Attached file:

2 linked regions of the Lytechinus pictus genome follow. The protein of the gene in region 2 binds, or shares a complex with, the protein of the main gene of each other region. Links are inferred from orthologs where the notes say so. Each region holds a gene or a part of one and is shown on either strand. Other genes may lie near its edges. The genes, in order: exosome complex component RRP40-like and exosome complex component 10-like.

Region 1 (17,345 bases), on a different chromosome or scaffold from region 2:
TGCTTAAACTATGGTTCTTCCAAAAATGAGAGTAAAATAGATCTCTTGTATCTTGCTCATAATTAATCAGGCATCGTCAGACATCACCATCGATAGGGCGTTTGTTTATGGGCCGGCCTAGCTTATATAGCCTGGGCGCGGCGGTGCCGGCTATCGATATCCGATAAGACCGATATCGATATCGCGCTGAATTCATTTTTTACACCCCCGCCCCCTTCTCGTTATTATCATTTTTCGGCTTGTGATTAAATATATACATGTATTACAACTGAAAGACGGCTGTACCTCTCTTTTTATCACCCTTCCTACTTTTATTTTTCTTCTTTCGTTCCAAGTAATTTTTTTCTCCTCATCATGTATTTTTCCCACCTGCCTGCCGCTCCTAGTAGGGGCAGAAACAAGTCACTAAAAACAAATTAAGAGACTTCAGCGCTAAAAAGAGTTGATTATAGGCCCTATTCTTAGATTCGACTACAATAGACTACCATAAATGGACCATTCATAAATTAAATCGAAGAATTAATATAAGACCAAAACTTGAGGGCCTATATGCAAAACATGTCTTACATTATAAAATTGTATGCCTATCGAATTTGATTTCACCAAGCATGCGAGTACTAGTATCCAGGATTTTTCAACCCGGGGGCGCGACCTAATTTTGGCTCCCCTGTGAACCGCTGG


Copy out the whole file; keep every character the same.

2 linked regions of the Lytechinus pictus genome follow. The protein of the gene in region 2 binds, or shares a complex with, the protein of the main gene of each other region. Links are inferred from orthologs where the notes say so. Each region holds a gene or a part of one and is shown on either strand. Other genes may lie near its edges. The genes, in order: exosome complex component RRP40-like and exosome complex component 10-like.

Region 1 (17,345 bases), on a different chromosome or scaffold from region 2:
TGCTTAAACTATGGTTCTTCCAAAAATGAGAGTAAAATAGATCTCTTGTATCTTGCTCATAATTAATCAGGCATCGTCAGACATCACCATCGATAGGGCGTTTGTTTATGGGCCGGCCTAGCTTATATAGCCTGGGCGCGGCGGTGCCGGCTATCGATATCCGATAAGACCGATATCGATATCGCGCTGAATTCATTTTTTACACCCCCGCCCCCTTCTCGTTATTATCATTTTTCGGCTTGTGATTAAATATATACATGTATTACAACTGAAAGACGGCTGTACCTCTCTTTTTATCACCCTTCCTACTTTTATTTTTCTTCTTTCGTTCCAAGTAATTTTTTTCTCCTCATCATGTATTTTTCCCACCTGCCTGCCGCTCCTAGTAGGGGCAGAAACAAGTCACTAAAAACAAATTAAGAGACTTCAGCGCTAAAAAGAGTTGATTATAGGCCCTATTCTTAGATTCGACTACAATAGACTACCATAAATGGACCATTCATAAATTAAATCGAAGAATTAATATAAGACCAAAACTTGAGGGCCTATATGCAAAACATGTCTTACATTATAAAATTGTATGCCTATCGAATTTGATTTCACCAAGCATGCGAGTACTAGTATCCAGGATTTTTCAACCCGGGGGCGCGACCTAATTTTGGCTCCCCTGTGAACCGCTGG